The Gothic Setting of Frankenstein

One of the most important aspects of any gothic novel is setting.   Mary Shelly's Frankenstein is an innovative and disturbing work of misery, dread, and remorse that exemplifies what a gothic novel should be.  Shelly reveals the story of a man's thirst for knowledge which leads to a monstrous creature that goes against the laws of nature and natural order.   Victor Frankenstein, in disgust, abandons his creation who is shunned by all who meet him, yet still feels and wants affection and love.  The monster then seeks revenge for his life of isolation and misery.  The setting can bring about these feelings of loneliness, sadness, and despair. Shelly's writing shows how the dramatic and gothic settings of Frankenstein can create the atmosphere of the novel and can also effect the actions of Frankenstein and his monster as they go on their seemingly endless chase where the hunter becomes the hunted.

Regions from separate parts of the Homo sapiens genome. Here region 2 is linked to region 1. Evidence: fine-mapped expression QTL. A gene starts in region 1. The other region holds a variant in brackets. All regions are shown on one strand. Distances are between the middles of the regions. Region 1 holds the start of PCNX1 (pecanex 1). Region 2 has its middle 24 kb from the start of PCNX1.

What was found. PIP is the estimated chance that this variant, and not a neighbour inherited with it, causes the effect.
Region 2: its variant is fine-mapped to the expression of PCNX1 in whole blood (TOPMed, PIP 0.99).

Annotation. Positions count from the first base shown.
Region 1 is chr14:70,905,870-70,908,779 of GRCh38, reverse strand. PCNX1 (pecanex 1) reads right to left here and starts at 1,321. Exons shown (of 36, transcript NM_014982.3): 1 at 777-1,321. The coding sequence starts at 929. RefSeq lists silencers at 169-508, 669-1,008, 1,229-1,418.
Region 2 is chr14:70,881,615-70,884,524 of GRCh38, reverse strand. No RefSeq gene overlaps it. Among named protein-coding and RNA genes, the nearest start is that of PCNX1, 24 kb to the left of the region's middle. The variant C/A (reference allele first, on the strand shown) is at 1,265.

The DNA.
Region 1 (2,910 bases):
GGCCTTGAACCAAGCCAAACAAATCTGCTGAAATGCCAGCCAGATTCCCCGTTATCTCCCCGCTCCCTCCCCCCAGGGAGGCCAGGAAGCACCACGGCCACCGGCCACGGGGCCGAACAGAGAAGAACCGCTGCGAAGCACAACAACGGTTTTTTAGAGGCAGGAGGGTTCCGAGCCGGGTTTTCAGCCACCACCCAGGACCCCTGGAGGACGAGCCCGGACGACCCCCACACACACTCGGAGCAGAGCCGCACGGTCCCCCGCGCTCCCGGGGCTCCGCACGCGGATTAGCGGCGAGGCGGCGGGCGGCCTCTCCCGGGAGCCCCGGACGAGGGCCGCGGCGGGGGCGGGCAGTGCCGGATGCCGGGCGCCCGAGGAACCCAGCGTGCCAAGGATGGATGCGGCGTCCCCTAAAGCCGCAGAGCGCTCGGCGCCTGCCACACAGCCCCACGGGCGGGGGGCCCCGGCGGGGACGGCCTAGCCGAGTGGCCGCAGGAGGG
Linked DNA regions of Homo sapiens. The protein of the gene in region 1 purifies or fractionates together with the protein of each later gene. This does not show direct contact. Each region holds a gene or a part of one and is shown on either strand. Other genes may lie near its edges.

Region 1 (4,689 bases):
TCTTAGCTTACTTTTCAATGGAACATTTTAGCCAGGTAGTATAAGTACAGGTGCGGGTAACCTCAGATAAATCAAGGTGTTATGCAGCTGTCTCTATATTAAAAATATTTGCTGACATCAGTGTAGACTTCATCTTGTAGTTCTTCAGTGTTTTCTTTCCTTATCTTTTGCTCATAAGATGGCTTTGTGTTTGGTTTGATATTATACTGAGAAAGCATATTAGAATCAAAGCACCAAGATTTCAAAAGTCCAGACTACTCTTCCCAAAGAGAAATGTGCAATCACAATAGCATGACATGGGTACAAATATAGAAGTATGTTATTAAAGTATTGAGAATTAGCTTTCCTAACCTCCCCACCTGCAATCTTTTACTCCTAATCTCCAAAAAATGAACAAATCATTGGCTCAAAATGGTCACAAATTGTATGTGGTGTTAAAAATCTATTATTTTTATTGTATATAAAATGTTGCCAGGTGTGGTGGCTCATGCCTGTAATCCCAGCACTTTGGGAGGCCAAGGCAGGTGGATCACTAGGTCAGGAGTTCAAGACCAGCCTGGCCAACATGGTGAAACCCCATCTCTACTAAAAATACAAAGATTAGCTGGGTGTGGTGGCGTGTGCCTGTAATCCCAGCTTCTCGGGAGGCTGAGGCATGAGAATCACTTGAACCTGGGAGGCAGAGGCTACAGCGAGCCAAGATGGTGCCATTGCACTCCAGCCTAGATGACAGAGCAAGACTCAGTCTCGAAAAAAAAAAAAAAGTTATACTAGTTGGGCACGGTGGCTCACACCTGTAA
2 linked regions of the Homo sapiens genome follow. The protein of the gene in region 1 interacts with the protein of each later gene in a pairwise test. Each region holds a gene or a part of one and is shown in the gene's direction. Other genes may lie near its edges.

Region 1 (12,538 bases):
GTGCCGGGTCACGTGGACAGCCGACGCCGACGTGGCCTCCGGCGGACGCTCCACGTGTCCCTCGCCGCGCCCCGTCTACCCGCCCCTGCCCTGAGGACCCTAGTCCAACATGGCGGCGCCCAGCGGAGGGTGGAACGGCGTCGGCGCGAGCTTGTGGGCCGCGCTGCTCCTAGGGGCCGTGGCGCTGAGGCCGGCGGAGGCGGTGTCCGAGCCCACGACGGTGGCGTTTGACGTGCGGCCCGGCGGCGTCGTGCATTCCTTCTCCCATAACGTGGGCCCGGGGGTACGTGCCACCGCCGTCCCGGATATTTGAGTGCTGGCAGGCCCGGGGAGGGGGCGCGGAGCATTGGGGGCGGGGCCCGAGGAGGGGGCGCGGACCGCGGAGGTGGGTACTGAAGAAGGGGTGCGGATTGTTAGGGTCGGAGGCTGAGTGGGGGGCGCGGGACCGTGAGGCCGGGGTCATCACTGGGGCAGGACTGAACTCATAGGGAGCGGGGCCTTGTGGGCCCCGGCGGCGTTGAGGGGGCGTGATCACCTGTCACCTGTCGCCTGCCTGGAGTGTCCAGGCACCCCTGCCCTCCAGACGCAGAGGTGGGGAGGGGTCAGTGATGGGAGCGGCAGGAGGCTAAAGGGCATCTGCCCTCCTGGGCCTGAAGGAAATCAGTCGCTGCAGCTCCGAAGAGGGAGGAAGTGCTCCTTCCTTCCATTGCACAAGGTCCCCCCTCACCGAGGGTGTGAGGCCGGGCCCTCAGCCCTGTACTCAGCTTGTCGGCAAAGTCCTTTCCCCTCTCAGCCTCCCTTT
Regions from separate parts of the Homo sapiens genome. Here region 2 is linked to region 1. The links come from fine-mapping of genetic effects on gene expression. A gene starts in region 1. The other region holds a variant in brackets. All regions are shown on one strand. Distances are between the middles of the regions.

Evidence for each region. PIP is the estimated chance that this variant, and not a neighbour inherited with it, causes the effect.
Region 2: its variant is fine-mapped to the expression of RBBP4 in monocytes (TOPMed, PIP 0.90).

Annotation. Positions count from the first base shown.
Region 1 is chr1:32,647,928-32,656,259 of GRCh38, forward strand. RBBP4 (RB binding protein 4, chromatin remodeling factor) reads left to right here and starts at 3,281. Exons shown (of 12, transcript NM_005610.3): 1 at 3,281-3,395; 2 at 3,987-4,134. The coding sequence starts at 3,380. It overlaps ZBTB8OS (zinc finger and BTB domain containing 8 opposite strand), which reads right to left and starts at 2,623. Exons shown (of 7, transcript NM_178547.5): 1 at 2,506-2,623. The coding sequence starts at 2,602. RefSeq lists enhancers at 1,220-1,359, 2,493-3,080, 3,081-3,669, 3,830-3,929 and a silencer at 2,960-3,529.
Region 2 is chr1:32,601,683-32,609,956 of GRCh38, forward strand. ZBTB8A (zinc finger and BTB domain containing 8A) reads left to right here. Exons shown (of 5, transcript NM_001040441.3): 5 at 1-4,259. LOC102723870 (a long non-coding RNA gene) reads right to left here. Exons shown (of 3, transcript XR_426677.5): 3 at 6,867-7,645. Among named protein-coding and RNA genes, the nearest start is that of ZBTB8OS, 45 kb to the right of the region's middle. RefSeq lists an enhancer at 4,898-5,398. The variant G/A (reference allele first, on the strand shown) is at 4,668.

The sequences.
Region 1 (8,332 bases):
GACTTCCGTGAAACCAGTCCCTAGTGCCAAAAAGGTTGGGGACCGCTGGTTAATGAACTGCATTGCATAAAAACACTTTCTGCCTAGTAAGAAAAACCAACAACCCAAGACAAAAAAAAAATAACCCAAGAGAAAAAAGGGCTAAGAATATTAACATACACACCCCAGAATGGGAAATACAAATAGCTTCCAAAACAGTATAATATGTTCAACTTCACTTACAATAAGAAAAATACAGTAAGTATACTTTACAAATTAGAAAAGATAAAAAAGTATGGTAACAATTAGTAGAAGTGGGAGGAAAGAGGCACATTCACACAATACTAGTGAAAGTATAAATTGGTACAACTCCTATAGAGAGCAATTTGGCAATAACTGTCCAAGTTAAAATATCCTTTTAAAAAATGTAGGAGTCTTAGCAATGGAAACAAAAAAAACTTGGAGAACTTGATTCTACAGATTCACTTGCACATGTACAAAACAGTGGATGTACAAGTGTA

Dark and dramatic moments stand out as the most gothic in the novel.  The setting sets the atmosphere and creates the mood. The dreary night of November where the monster is given life is a perfect example of where Shelly uses gothic elements.   Victor recites the following: “It was already one in the morning; the rain pattered dismally against the pains, and my candle was
nearly burnt out, when, by the glimmer of the half-extinguished light, I saw the dull yellow eye of
the creature open; it breathed hard, and a convulsive motion agitated his limbs.” (43)   This scene displays many gothic elements. The fact that it is in the middle of the night is one prominent element. The rain, which is featured frequently throughout the novel, is another element that emits a feeling of dread.
Also, there were grand scenes; the thunderstorm of the Alps, the valleys of Servox and Chamounix, the glacier, the smoke of rushing avalanches, and on that last journey with Elizabeth which were his last times of happiness.   Shelly can keep the mood and create a mental picture and it is in...